This is produced in partnership with Pacific Standard Time: LA/LA, a far-reaching and ambitious exploration of Latin American and Latino art in dialogue with Los Angeles.
The work of Jaime Guerrero is truly one of a kind. Fine art is filled with glass blown objects but few artists have been able to achieve glass-blown human subjects, the hallmark of Guerrero’s artwork and career. Featured from August 26th to October 7th at the Craft in America Center as a part of Pacific Standard Time:LA/LA, Guerrero’s “Broken Dreams” series showcases four glass tots representative of the international crisis of refugees particularly those seeking asylum in the United States from Central America.
As news accounts stream onto our social media feeds, televisions and radios about crises regarding these immigrants boarding the infamous La Bestia or El Tren de la Muerte (The Train of Death) from Central America to the US border in hopes of a safer existence, our national discourse has become simplified into a debate regarding the pros and cons of immigration. In response, Jaime Guerrero’s work has humanized these migrants and refugees and granted its own assertions about the realities of international migration and the dialogue surrounding it. The “Broken Dreams” series pays particular attention to the place of immigrant children. These minors in glass are darkly reminiscent of Norman Rockwell’s extraordinary detail to children in his oil paintings. Guerrero’s transparent tots are lifelike in their glass chanclas (flip flops) and their disturbingly recognizable hair styles from any given playground or classroom remind each of us that we too could easily find ourselves and our children displaced. Each child is blind-folded representing the uncertainty of the travels of refugees; and, their glass make-up reinforces both the fragility of life as a migrant seeking asylum as well as their invisibility within the nations they seek to gain refuge. Adding further humanity to the series is a wall of narratives written by Los Angeles children with histories of asylum seeking and international migration.
When talking to Jaime Guerrero, his passion for justice issues are as clear as his artistic subjects. He asserts that he wants this work to address the issue of the tens of thousands of Central American children whom, in his opinion, are “not properly served” in American detention centers. In warehouse-like facilities reflective of prisons, these children are often detained for extended periods of time with little activity and ongoing uncertainty about their futures. Some of the children in immigrant detention centers have even reported physical and sexual abuse.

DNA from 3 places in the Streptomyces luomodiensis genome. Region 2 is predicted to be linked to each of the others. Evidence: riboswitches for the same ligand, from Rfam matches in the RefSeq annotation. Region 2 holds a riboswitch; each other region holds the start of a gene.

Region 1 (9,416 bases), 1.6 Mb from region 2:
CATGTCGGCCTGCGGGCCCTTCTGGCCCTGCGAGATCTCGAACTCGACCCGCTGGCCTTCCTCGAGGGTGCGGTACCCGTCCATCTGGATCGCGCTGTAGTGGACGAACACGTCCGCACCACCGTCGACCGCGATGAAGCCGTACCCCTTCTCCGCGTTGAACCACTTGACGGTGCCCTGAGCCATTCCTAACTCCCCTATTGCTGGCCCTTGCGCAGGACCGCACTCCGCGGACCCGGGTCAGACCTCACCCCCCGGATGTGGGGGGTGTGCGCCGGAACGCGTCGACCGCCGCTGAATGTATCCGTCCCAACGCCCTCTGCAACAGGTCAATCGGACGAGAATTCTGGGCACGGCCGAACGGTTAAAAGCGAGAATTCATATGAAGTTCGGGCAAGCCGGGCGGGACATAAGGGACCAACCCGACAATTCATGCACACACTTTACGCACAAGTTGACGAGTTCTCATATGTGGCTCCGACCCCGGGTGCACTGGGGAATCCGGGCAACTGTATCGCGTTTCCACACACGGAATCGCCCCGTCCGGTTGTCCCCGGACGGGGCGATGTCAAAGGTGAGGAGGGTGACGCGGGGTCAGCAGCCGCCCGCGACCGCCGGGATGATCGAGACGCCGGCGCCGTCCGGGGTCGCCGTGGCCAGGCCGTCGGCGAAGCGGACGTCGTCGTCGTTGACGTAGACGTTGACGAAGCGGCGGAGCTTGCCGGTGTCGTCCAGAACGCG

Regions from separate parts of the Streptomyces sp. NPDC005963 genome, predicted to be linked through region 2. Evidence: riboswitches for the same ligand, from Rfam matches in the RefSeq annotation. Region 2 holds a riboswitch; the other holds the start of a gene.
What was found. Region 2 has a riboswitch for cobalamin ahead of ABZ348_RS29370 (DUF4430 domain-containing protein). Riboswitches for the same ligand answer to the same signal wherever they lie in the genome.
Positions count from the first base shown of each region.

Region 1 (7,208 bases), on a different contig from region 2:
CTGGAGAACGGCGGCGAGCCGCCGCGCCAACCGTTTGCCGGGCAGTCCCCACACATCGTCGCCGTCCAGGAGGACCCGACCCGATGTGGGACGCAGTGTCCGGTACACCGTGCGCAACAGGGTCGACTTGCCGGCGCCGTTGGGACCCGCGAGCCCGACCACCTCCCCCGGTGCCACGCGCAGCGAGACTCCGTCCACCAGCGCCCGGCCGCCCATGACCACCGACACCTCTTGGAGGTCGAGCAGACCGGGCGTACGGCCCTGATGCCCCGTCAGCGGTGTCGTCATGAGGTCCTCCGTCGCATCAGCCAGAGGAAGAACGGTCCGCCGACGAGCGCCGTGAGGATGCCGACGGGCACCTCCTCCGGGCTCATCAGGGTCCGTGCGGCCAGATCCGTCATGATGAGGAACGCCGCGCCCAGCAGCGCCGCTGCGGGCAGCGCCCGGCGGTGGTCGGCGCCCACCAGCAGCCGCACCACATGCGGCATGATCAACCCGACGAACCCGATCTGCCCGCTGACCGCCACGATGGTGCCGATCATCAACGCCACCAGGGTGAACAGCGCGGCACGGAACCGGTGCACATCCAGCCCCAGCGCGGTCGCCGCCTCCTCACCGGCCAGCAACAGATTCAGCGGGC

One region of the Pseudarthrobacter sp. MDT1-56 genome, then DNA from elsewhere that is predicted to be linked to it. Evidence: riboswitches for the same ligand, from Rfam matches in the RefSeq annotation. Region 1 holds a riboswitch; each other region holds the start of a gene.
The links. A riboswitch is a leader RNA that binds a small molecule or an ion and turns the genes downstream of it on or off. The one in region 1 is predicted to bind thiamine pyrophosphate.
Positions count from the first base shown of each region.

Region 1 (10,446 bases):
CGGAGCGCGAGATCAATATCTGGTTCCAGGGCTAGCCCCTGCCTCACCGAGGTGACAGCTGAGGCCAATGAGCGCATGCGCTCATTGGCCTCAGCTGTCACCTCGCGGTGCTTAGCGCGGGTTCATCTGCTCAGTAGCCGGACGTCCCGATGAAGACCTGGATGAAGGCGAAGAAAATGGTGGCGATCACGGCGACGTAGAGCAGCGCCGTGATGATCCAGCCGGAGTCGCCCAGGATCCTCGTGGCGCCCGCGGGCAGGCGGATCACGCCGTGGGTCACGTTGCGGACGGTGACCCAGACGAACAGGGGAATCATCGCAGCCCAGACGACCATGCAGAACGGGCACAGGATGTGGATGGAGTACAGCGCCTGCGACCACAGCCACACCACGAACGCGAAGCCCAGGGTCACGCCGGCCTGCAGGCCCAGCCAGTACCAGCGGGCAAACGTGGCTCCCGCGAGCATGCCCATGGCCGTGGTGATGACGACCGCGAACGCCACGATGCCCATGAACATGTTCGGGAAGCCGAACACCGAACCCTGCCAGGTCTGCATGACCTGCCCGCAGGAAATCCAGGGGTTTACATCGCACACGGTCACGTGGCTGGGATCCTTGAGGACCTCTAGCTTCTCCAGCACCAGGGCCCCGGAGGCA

Many of his earlier collections illuminate similar political concerns like the exploitation of migrant labor and the trauma of high rates of incarceration amongst Latino and black men in America. Guerrero’s interest in such issues stems from his upbringing in Boyle Heights. With parents from Zacatecas, Guerrero found himself exposed to a diversity of immigrant experiences in America. His father was a respected chef and he and each of his siblings showed artistic inclinations early in life. Still, he witnessed American inequity “firsthand.” Upon his completion of high school, he attended the California College of the Arts but struggled to have his perspective valued as a Latino artist. It was during this time he “understood the privilege of being in a college atmosphere” but felt the pull to return to his home community and expose youth to fine arts education.
“The glowing glass is like honey but looks like lava.”
Bringing the medium of glass back to communities like Boyle Heights and Watts was not a simple feat. In Guerrero’s words, “Glass is an exclusive medium.” It requires furnaces that burn 24 hours a day, which means high utility bills to maintain — a luxury few community arts centers are able to provide. What ultimately brought him back to Los Angeles after many years in the Bay Area was the opportunity to oversee the re-ignition of a glass blowing furnace in Watts after a period of dormancy. The years-long desire to bring glass blowing as an artistic medium to an underserved community finally became his reality. Though Guerrero’s art reflects the experiences of people of color through series like “Homies in Glass” and “Charros y Sus Caballos,” his teaching of glass blowing creates a conduit for young people to tell their own stories in glass. He notes that it, unlike other mediums, glass is seductive to young people, particularly young men in hardened communities. “The glowing glass is like honey but looks like lava.” Glass blowing through Guerrero’s and his eyes and the eyes of his students is beautiful and dangerous. Guerrero boasts of having taught over 500 children glass blowing while in Watts and noted that those he and other arts organizations could reach before the age of twelve often “avoided full socialization into street life.” Unfortunately, the glass blowing studio lost funding for a spell which led him to raise money through a Kickstarter campaign to open a similar studio in Boyle Heights.
Jaime Guerrero demonstrates one of the greatest powers any artist can ever wield — the ability to seamlessly blend art with social justice and action. While he has spent his career molding his political and cultural passions into highly refined glass objects, he can also testify to the many lives of young people he has had a part in molding and refining. Amidst residencies from prestigious arts foundations like the Corning Museum of Art (at the Amphitheater) and awards from the Bay Area Glass Institute, he speaks with the most pleasure about the students he has trained in his craft, particularly those who now teach glass blowing across the city in an effort to expose as many young people as possible to such a rarified art form.
Top Image: Glassblowing | Johannes Wredenmark on Unsplash